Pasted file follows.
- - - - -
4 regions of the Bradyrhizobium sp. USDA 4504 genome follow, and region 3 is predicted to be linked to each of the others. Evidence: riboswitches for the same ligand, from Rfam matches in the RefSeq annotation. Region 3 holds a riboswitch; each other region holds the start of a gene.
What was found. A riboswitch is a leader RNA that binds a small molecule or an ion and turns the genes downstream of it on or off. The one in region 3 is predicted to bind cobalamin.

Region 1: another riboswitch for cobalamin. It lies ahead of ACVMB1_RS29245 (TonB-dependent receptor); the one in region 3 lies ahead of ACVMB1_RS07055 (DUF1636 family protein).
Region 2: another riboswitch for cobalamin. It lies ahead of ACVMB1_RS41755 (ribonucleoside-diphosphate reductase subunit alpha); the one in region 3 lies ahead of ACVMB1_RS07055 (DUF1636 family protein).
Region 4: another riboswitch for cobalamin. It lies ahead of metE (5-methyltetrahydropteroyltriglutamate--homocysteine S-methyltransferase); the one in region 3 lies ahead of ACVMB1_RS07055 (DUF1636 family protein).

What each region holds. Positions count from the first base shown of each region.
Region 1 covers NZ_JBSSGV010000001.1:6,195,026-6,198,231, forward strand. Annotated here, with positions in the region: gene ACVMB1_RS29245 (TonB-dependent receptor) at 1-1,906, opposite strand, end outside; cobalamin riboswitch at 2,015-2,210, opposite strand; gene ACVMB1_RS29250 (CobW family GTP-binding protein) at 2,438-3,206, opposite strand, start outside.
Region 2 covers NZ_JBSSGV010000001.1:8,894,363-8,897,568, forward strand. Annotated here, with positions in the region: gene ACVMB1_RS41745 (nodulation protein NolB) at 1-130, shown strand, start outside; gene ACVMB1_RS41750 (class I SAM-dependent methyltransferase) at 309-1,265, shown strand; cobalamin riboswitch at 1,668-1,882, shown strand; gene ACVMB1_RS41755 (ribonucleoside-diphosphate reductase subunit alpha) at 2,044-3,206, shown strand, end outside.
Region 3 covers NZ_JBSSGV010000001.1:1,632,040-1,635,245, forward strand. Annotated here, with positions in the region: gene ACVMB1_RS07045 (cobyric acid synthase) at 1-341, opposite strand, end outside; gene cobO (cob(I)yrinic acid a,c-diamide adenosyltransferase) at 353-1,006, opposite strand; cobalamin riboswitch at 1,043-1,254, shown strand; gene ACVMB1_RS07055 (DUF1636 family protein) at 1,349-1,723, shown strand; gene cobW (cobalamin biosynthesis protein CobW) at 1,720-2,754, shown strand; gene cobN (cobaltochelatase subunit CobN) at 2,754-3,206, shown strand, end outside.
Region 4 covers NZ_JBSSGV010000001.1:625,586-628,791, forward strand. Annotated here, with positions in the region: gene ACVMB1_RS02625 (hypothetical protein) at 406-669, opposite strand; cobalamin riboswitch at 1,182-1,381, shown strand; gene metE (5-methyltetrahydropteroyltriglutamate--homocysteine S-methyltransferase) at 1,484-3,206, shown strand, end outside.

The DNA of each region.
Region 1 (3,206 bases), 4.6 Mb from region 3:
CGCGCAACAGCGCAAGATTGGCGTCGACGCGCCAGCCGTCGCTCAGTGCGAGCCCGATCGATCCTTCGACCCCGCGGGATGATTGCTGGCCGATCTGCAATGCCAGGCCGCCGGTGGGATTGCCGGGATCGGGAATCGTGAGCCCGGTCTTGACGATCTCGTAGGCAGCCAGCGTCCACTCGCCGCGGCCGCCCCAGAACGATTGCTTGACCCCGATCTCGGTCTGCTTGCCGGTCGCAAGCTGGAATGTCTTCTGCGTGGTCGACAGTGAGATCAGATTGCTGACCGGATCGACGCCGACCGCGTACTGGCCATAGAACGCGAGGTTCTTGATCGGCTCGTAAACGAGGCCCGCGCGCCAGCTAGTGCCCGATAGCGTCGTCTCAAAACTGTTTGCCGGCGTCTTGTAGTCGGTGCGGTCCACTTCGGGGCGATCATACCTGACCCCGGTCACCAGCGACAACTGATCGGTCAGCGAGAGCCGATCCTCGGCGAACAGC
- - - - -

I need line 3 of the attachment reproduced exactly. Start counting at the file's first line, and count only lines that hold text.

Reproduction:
Region 1: another riboswitch for cobalamin. It lies ahead of ACVMB1_RS29245 (TonB-dependent receptor); the one in region 3 lies ahead of ACVMB1_RS07055 (DUF1636 family protein).